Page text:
Of Silence, The Three-Act Structure and Death…

Dreams are but stories that possess a beginning, middle and end.

Recognizing this Aristotle superimposed this organization of dreams–his three-act structure onto that of plays and stories to render them more comprehensible.

Dreams, like stories and plays, hold drama, and their trajectory of plot often includes a dilemma, even if the problem is one of overwhelming joy.

No matter what the situation, there looms the fact of the dream coming to an end, not unlike life where Death stands as then inescapable hoarder of all that has ever lived and thrived.

Holding a story is in essence holding new life, until it is ready to emerge into the outer world. Stories, like fetuses that enter the world too soon to sustain and maintain life outside the mother’s womb encounter problems. Some even die.

Our stories must reach a certain point within us before we birth them.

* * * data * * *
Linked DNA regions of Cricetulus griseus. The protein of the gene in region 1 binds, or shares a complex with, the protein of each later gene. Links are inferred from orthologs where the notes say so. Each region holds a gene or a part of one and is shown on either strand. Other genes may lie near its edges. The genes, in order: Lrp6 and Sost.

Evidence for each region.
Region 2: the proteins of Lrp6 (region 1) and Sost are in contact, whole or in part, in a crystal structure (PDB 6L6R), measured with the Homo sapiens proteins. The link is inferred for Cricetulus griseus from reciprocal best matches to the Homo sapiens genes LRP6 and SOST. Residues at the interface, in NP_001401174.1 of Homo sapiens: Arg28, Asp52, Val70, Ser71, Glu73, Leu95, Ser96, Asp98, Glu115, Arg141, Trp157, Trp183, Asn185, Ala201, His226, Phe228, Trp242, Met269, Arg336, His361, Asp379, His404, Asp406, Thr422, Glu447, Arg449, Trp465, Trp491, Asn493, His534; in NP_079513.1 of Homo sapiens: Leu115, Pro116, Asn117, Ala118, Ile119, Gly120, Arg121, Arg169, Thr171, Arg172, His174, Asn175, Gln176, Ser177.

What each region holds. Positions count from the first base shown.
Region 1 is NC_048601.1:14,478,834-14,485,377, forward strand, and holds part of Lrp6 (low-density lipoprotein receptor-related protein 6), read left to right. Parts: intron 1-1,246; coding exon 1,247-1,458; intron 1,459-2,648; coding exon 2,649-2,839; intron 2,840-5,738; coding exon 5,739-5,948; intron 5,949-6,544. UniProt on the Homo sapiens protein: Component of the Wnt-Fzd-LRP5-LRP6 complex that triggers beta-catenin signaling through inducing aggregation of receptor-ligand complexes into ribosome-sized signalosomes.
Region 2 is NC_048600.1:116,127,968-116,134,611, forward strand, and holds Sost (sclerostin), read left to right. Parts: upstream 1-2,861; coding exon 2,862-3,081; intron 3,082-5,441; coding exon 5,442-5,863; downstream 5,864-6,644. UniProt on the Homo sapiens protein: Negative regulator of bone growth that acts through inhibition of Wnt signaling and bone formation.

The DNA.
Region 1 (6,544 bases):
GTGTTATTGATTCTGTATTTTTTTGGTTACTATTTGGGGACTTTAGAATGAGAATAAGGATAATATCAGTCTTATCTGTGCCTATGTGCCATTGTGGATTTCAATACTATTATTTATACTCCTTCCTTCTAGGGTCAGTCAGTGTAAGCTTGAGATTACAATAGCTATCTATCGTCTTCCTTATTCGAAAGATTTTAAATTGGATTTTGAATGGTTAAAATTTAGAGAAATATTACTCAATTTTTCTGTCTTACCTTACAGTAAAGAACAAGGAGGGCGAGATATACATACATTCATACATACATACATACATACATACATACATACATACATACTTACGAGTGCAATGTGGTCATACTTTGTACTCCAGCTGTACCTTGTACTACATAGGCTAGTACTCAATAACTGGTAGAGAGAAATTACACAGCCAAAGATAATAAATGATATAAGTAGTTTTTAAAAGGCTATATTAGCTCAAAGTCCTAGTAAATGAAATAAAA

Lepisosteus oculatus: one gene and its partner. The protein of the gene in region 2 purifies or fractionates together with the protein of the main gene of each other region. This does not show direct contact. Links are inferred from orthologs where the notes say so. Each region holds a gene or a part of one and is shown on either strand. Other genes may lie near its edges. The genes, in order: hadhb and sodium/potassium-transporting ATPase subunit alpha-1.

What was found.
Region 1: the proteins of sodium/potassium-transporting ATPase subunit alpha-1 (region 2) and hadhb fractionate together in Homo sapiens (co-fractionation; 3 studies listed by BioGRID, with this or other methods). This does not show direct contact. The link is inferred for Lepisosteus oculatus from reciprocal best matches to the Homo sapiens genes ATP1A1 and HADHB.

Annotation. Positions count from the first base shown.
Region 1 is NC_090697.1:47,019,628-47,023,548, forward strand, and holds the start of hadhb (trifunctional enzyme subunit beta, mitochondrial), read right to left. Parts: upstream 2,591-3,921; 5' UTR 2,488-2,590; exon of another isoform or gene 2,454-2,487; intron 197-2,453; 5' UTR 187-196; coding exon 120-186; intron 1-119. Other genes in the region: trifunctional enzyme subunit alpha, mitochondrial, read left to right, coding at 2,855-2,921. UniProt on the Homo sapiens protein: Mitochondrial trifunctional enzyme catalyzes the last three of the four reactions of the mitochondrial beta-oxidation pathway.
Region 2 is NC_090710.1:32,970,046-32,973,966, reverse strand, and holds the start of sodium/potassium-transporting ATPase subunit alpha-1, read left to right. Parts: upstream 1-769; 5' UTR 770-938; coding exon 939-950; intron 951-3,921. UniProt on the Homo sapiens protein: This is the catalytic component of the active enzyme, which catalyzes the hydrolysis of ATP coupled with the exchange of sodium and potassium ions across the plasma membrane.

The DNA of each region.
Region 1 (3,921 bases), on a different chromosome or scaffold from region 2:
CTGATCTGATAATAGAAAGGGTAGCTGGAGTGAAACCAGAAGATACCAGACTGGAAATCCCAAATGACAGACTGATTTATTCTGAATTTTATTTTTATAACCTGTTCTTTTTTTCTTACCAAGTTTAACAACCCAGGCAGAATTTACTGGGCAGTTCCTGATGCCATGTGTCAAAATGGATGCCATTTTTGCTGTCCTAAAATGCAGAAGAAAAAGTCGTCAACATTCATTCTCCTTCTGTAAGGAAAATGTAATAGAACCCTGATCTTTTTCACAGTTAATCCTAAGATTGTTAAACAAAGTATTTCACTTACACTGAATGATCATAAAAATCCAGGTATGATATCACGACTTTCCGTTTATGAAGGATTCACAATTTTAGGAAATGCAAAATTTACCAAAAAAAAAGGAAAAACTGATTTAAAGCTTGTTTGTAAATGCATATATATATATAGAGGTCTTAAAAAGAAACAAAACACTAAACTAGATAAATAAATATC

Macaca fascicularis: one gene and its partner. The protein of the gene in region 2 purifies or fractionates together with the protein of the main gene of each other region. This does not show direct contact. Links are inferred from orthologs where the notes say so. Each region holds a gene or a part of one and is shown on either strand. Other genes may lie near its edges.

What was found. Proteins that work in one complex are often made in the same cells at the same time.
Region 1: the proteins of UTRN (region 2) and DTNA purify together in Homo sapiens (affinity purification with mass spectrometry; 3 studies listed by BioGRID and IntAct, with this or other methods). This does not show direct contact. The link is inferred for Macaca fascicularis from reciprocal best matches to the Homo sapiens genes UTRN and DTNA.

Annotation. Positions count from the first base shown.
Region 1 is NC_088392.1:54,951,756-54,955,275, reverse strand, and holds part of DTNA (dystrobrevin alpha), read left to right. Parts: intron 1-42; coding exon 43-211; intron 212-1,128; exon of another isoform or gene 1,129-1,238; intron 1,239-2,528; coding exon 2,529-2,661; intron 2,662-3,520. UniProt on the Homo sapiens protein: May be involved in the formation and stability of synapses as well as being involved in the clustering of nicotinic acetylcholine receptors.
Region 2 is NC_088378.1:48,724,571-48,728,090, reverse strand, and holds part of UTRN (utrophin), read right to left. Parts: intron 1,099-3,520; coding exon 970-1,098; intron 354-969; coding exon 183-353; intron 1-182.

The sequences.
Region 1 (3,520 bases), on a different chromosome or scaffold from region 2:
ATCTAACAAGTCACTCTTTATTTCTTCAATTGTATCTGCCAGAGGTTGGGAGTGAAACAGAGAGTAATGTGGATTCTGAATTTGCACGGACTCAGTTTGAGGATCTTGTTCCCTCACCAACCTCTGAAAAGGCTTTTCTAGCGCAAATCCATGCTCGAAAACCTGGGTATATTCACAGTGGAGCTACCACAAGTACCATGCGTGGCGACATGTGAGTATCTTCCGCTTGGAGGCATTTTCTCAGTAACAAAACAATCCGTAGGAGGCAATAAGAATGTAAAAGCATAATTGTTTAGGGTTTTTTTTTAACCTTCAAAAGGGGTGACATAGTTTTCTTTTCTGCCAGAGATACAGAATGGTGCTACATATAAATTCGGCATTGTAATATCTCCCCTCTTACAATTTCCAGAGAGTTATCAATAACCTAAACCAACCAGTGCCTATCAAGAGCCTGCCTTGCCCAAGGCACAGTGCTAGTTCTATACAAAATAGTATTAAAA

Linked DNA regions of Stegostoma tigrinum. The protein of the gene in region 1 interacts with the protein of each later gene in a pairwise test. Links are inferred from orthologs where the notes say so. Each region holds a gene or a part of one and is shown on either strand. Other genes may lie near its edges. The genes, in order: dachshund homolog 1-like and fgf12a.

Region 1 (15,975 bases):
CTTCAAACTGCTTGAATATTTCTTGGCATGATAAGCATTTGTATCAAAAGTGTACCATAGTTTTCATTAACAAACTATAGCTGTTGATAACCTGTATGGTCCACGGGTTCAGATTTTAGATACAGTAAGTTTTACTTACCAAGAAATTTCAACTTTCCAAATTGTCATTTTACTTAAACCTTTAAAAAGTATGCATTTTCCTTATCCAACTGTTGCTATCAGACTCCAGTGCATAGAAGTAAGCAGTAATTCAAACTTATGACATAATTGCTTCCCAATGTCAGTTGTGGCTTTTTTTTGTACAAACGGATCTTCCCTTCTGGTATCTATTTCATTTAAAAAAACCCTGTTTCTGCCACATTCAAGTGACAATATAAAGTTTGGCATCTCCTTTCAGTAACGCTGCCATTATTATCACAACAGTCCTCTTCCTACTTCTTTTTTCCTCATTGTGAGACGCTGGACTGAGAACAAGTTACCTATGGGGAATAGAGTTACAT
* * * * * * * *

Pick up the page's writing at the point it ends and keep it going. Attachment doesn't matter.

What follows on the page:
Delivering them through words not caught and saved, as in telling and sharing them with unqualified listeners, our stories lose necessary energy, fuel that when the story is kept inside or written and/or type out, preserves not simply the integrity of what we are trying to say, but also the yarn and the soul of our story that is trying to make its way through us, and into the world.

Allowing a story to seed and root within you protects and saves the passion, which sits at the heart of the story and drives not simply the plot, but us, our fingers to either write or type it out.

In this instance, silence truly is golden.

~ by Anjuelle Floyd on April 28, 2010.

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